How I Discovered Poetry: Laure-Anne Bosselaar

How I Discovered Poetry ~ Laure-Anne Bosselaar

Discovering Rhyme

They came cheap, the Petites Punitions
nuns flung at us for lesser sins: dyslexic
signs of the cross, skipped

confessions, whispers during Silence —
and sentences followed: copy two, ten, twenty
Lord’s Prayers or Hail Marys

on calligraphy paper, cursives
correctly curled, capitals clinging to margins,
black ink for consonants, vowels in red.

The wars I waged in those French
syllables — wanting love-red vowels to win
over habit-black consonants!

I hated hailing Mary, for anything
full of grace shamed me: I was homely,
lumpy, and had never been baptized —

three reasons for perpetual doom:
no sips of our Savior’s red liquor for me,
or tastes of His wan

flesh on my tongue. Banished,
I spent mass in the chapel’s back pews,
bored, counting red stained-

glass pieces over blue, gold
versus green in the west window
where Mary Magdalene

held Christ’s foot to her breast
so tenderly. On drizzly days, slow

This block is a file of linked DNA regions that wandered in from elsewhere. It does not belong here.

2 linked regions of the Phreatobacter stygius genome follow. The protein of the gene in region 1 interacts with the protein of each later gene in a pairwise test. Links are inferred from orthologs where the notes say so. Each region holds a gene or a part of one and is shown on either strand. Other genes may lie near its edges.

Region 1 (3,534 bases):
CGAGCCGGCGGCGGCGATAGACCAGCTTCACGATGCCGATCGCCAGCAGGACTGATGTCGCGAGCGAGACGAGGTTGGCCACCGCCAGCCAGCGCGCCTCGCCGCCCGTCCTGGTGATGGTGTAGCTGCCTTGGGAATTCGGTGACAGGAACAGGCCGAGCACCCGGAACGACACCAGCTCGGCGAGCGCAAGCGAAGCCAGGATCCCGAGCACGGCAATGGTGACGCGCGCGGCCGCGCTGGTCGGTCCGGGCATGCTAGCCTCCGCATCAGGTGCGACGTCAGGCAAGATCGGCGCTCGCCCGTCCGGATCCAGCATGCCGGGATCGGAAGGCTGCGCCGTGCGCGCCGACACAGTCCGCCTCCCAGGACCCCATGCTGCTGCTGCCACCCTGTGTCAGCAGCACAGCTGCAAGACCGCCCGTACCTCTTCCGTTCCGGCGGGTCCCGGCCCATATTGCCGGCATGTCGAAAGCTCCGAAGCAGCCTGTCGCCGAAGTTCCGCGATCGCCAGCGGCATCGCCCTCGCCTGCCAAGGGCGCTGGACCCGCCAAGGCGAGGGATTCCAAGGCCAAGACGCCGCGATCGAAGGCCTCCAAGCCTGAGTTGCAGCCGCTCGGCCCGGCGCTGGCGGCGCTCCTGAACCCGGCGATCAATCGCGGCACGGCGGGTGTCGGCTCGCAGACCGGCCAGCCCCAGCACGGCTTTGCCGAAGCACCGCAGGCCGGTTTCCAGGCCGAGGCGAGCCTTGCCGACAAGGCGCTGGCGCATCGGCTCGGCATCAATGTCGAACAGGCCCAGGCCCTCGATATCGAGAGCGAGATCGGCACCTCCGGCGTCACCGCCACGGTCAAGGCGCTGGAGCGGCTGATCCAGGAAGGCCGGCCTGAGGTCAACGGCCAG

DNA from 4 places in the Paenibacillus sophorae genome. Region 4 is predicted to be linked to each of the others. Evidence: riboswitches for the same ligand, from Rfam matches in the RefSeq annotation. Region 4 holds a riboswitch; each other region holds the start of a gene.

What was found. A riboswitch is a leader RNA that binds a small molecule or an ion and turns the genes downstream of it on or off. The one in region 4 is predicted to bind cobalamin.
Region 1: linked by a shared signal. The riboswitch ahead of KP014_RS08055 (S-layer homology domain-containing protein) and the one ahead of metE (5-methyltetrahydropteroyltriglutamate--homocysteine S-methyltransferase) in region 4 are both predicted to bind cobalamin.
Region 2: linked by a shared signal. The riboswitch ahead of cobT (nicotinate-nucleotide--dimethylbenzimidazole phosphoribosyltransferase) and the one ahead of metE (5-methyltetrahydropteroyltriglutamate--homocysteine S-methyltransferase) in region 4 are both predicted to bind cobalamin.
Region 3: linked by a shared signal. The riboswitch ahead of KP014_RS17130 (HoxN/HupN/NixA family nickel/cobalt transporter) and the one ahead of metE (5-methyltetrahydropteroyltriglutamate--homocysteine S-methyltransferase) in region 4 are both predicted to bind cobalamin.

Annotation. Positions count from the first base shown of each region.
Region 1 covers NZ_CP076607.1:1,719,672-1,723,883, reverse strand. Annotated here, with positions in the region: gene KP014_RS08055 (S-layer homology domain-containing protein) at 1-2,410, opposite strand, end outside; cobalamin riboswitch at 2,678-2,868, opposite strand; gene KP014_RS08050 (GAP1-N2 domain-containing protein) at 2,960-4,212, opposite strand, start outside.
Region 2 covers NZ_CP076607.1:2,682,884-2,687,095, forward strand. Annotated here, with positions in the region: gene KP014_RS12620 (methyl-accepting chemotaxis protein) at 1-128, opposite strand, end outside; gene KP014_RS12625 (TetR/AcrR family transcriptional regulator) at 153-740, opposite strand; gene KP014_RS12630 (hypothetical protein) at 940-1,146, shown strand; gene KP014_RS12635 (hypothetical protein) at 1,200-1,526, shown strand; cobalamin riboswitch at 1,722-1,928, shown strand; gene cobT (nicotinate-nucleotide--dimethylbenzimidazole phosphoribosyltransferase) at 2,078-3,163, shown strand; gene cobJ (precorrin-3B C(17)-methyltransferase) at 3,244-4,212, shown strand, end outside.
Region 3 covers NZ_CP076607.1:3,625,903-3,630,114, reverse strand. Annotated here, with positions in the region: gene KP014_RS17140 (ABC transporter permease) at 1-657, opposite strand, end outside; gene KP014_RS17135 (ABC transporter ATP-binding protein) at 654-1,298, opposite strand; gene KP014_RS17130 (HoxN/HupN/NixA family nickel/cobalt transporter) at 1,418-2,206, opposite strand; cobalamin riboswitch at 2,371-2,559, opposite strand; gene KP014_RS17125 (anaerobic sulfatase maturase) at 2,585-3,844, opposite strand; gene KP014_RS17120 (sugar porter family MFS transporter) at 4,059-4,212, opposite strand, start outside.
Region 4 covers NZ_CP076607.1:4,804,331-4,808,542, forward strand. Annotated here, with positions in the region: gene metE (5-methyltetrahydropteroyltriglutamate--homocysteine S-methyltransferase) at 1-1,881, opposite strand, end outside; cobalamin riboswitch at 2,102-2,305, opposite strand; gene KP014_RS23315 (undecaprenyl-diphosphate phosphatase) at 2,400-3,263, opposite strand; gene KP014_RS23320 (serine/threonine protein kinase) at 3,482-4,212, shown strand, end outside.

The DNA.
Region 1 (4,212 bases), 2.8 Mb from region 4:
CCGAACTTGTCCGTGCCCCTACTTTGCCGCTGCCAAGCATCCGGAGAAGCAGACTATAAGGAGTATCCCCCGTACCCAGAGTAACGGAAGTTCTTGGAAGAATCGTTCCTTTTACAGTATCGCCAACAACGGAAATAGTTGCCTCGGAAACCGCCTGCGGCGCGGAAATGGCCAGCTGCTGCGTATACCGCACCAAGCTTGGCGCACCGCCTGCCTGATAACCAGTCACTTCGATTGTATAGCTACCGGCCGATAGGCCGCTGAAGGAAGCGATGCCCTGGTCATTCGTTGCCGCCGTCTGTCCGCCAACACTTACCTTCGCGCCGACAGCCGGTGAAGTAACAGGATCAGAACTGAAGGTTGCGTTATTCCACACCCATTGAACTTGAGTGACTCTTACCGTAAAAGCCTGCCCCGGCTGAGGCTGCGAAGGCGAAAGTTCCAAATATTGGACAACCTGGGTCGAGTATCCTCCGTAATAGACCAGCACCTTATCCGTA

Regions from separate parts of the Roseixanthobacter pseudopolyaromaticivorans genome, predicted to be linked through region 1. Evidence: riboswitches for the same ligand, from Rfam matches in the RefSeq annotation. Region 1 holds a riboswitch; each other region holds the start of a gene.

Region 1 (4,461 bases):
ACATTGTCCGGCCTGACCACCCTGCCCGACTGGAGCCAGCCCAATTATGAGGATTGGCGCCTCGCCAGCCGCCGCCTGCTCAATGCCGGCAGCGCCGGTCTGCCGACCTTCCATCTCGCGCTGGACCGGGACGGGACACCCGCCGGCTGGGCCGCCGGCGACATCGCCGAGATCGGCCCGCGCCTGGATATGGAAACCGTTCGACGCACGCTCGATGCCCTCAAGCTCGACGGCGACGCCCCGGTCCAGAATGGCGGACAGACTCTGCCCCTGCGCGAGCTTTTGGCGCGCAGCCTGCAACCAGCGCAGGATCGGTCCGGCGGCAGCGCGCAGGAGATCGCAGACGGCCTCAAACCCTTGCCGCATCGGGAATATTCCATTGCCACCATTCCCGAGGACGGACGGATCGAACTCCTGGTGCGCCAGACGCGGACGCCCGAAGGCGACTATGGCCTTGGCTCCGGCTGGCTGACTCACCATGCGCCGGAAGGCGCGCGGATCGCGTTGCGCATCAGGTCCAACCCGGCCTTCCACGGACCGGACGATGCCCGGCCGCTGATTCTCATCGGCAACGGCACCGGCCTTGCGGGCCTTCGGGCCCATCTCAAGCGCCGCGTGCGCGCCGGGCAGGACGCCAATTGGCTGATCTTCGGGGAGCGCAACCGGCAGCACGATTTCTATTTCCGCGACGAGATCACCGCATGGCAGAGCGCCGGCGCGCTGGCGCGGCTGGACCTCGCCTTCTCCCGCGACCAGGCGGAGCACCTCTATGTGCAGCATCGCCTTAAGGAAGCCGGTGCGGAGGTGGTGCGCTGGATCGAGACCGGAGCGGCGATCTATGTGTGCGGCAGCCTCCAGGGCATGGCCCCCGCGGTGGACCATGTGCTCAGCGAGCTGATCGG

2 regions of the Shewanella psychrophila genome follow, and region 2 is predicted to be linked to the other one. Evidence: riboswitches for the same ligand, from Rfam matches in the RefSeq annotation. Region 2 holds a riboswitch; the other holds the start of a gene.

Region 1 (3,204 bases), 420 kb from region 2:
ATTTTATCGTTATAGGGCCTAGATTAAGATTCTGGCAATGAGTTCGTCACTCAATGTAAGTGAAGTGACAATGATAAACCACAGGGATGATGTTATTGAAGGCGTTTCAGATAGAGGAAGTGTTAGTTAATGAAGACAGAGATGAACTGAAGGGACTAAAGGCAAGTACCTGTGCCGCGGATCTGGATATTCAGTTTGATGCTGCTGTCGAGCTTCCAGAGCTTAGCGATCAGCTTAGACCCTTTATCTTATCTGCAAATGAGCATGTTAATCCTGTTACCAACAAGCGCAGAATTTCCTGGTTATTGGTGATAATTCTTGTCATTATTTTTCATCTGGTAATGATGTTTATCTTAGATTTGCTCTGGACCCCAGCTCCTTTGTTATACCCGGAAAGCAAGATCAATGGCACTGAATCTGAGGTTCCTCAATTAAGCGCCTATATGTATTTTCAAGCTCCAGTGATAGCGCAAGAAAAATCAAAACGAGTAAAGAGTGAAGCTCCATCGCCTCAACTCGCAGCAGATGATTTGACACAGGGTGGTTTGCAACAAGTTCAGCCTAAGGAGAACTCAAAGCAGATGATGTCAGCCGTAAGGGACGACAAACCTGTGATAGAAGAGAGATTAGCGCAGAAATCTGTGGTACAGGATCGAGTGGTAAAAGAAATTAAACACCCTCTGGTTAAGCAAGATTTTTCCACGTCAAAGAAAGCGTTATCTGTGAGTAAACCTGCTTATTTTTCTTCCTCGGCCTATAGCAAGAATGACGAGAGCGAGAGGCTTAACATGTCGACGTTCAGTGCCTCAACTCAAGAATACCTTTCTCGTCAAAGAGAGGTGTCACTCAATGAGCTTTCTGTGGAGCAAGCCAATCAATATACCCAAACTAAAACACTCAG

raindrops sobbed down

Christ’s flank unto her longing
face­— I loved watching how nothing
distracted her from looking up at Him,

how she let Him quench His gaze
into hers. It was on one of those days
that novices sang a new hymn.

Its melody was rueful, flowed
with long ooo sounds: two words,
amour and toujours

swooned in harmony— it was
new to me: music inside a song, words
could pour melody into a tune —
swoon in harmony like Christ
and Mary Magdalene. I hadn’t heard this
as achingly before.

After that day, I slipped rhymes
in each line of my small punishments:
Hail frail Mary,
blessed art thou now… sounds
crimson with amour, rhyme’s song
pour toujours.

2 responses to “How I Discovered Poetry: Laure-Anne Bosselaar

Leave a Reply to Collin Kelley Cancel reply

Fill in your details below or click an icon to log in: Logo

You are commenting using your account. Log Out /  Change )

Google photo

You are commenting using your Google account. Log Out /  Change )

Twitter picture

You are commenting using your Twitter account. Log Out /  Change )

Facebook photo

You are commenting using your Facebook account. Log Out /  Change )

Connecting to %s